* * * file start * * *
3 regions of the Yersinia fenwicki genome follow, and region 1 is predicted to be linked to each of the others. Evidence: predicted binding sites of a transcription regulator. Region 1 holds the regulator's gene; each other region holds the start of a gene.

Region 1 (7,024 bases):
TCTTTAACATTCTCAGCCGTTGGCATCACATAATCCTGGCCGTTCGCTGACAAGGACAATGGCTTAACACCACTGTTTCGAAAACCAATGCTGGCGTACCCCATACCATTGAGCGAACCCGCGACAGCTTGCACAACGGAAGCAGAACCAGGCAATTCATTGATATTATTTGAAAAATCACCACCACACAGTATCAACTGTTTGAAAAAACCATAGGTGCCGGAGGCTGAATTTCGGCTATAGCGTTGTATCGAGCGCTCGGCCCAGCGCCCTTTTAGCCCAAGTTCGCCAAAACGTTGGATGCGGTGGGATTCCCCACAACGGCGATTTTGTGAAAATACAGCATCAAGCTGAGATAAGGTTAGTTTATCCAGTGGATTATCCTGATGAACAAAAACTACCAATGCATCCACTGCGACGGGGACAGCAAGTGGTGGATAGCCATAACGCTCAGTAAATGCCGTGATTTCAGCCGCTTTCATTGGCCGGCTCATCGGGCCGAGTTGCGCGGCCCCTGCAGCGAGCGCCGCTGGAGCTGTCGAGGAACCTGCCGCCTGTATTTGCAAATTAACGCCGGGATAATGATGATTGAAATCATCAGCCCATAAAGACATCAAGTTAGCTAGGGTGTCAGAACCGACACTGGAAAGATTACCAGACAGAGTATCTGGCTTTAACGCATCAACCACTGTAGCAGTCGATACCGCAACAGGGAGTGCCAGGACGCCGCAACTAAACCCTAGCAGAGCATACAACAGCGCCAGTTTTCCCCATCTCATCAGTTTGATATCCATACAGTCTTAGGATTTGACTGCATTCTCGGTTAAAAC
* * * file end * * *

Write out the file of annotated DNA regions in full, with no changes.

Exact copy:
3 regions of the Yersinia fenwicki genome follow, and region 1 is predicted to be linked to each of the others. Evidence: predicted binding sites of a transcription regulator. Region 1 holds the regulator's gene; each other region holds the start of a gene.

Region 1 (7,024 bases):
TCTTTAACATTCTCAGCCGTTGGCATCACATAATCCTGGCCGTTCGCTGACAAGGACAATGGCTTAACACCACTGTTTCGAAAACCAATGCTGGCGTACCCCATACCATTGAGCGAACCCGCGACAGCTTGCACAACGGAAGCAGAACCAGGCAATTCATTGATATTATTTGAAAAATCACCACCACACAGTATCAACTGTTTGAAAAAACCATAGGTGCCGGAGGCTGAATTTCGGCTATAGCGTTGTATCGAGCGCTCGGCCCAGCGCCCTTTTAGCCCAAGTTCGCCAAAACGTTGGATGCGGTGGGATTCCCCACAACGGCGATTTTGTGAAAATACAGCATCAAGCTGAGATAAGGTTAGTTTATCCAGTGGATTATCCTGATGAACAAAAACTACCAATGCATCCACTGCGACGGGGACAGCAAGTGGTGGATAGCCATAACGCTCAGTAAATGCCGTGATTTCAGCCGCTTTCATTGGCCGGCTCATCGGGCCGAGTTGCGCGGCCCCTGCAGCGAGCGCCGCTGGAGCTGTCGAGGAACCTGCCGCCTGTATTTGCAAATTAACGCCGGGATAATGATGATTGAAATCATCAGCCCATAAAGACATCAAGTTAGCTAGGGTGTCAGAACCGACACTGGAAAGATTACCAGACAGAGTATCTGGCTTTAACGCATCAACCACTGTAGCAGTCGATACCGCAACAGGGAGTGCCAGGACGCCGCAACTAAACCCTAGCAGAGCATACAACAGCGCCAGTTTTCCCCATCTCATCAGTTTGATATCCATACAGTCTTAGGATTTGACTGCATTCTCGGTTAAAAC